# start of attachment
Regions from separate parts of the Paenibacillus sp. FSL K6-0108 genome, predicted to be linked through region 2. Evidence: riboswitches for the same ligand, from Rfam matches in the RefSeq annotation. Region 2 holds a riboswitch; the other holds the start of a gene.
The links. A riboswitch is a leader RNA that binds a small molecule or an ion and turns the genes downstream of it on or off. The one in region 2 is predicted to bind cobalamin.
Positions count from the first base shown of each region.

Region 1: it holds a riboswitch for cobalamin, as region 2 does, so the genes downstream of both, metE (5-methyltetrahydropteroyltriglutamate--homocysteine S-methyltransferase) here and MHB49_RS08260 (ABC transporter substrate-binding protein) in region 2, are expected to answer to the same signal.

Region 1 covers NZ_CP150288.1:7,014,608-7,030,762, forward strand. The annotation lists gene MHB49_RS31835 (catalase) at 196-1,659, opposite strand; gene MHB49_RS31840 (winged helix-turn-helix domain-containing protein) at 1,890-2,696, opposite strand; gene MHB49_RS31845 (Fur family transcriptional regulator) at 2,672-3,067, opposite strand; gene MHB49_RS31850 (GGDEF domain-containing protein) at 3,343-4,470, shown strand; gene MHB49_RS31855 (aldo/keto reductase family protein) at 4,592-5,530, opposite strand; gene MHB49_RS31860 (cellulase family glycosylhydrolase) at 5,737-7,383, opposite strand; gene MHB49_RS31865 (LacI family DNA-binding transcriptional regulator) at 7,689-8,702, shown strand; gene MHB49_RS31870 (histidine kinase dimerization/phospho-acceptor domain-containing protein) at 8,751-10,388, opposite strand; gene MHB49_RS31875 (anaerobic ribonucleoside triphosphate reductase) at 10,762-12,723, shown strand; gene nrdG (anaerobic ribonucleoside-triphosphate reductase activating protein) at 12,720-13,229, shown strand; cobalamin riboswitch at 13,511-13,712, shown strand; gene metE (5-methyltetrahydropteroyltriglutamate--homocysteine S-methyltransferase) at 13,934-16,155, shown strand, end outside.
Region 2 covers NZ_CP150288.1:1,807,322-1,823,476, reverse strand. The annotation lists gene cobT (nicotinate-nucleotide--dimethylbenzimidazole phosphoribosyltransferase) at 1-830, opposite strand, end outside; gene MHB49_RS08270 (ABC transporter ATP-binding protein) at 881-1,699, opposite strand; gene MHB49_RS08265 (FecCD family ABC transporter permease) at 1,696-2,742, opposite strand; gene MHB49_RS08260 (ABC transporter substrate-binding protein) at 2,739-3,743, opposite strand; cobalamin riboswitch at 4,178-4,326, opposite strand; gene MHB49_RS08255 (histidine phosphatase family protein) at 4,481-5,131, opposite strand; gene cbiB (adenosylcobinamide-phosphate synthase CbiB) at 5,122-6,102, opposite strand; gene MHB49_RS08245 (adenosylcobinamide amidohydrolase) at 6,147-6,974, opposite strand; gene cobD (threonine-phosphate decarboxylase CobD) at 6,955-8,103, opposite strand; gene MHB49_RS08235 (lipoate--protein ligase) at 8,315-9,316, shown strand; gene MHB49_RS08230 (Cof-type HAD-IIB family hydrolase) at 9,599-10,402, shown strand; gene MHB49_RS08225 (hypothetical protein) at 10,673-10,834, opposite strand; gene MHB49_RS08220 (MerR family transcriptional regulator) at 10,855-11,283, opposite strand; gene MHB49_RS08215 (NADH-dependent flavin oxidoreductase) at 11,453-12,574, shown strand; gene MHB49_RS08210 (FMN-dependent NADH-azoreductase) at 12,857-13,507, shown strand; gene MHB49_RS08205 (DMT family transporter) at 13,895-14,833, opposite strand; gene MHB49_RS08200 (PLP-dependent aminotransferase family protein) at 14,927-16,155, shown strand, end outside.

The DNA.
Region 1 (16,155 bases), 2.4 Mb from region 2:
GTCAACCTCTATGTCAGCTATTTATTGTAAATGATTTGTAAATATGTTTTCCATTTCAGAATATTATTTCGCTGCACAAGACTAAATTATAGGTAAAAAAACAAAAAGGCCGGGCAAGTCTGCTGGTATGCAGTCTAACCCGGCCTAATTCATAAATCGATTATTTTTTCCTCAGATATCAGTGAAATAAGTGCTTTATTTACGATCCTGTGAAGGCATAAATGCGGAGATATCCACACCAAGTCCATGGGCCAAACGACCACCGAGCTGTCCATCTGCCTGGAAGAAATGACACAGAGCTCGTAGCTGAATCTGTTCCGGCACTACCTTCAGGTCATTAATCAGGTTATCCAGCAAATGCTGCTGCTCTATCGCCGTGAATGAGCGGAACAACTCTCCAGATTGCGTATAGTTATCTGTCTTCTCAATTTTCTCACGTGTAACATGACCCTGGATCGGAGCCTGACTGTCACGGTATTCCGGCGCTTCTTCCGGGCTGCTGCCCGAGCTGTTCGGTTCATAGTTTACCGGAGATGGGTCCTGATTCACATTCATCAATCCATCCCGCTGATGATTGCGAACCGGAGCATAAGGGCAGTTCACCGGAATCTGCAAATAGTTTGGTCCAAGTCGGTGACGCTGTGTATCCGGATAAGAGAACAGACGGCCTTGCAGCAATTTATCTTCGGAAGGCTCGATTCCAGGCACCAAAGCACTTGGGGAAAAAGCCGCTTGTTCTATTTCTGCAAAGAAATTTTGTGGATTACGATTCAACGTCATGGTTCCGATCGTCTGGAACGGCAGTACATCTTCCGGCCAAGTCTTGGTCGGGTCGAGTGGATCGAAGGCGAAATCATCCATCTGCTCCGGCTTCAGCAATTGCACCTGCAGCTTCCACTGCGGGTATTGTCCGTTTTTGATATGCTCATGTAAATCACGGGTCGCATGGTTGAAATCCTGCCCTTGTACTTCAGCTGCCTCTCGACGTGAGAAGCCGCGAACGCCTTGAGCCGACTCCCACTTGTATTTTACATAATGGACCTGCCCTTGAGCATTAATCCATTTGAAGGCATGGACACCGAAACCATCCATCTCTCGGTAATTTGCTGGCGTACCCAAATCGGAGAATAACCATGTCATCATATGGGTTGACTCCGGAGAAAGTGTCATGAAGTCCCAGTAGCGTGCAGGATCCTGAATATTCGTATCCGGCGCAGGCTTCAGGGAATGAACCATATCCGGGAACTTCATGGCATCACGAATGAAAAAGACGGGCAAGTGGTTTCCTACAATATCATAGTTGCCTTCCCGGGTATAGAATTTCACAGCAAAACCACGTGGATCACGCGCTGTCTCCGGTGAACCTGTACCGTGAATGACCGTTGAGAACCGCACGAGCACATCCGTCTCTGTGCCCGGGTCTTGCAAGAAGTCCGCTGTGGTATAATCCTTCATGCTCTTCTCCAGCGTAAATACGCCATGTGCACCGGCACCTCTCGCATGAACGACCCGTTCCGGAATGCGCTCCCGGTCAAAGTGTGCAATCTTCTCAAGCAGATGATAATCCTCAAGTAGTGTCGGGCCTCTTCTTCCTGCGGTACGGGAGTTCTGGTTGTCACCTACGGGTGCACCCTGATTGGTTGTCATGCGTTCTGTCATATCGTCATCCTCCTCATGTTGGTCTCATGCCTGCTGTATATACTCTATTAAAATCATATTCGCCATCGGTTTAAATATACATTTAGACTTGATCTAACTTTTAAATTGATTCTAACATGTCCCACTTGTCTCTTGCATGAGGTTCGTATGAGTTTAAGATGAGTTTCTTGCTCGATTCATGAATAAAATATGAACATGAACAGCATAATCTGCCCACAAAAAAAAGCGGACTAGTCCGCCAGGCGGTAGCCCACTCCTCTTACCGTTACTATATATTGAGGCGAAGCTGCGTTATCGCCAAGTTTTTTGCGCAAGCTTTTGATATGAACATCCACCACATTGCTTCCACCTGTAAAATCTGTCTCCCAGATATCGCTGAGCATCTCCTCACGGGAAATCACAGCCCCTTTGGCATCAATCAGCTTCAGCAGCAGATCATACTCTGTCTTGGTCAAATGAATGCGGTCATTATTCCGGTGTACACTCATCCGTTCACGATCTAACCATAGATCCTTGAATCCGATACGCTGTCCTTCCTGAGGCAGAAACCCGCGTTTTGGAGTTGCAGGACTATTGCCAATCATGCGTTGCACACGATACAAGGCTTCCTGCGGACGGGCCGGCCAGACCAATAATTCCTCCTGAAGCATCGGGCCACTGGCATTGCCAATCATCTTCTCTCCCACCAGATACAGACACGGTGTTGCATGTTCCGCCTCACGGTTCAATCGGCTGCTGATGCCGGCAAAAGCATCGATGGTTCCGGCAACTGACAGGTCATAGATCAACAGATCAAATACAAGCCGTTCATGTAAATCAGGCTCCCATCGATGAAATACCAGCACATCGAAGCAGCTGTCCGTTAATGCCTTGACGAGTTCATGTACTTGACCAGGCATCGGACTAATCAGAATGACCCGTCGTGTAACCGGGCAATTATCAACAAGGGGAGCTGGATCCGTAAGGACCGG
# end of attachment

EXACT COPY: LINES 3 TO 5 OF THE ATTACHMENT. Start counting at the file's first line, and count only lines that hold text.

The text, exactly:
Positions count from the first base shown of each region.

Region 1: it holds a riboswitch for cobalamin, as region 2 does, so the genes downstream of both, metE (5-methyltetrahydropteroyltriglutamate--homocysteine S-methyltransferase) here and MHB49_RS08260 (ABC transporter substrate-binding protein) in region 2, are expected to answer to the same signal.

Region 1 covers NZ_CP150288.1:7,014,608-7,030,762, forward strand. The annotation lists gene MHB49_RS31835 (catalase) at 196-1,659, opposite strand; gene MHB49_RS31840 (winged helix-turn-helix domain-containing protein) at 1,890-2,696, opposite strand; gene MHB49_RS31845 (Fur family transcriptional regulator) at 2,672-3,067, opposite strand; gene MHB49_RS31850 (GGDEF domain-containing protein) at 3,343-4,470, shown strand; gene MHB49_RS31855 (aldo/keto reductase family protein) at 4,592-5,530, opposite strand; gene MHB49_RS31860 (cellulase family glycosylhydrolase) at 5,737-7,383, opposite strand; gene MHB49_RS31865 (LacI family DNA-binding transcriptional regulator) at 7,689-8,702, shown strand; gene MHB49_RS31870 (histidine kinase dimerization/phospho-acceptor domain-containing protein) at 8,751-10,388, opposite strand; gene MHB49_RS31875 (anaerobic ribonucleoside triphosphate reductase) at 10,762-12,723, shown strand; gene nrdG (anaerobic ribonucleoside-triphosphate reductase activating protein) at 12,720-13,229, shown strand; cobalamin riboswitch at 13,511-13,712, shown strand; gene metE (5-methyltetrahydropteroyltriglutamate--homocysteine S-methyltransferase) at 13,934-16,155, shown strand, end outside.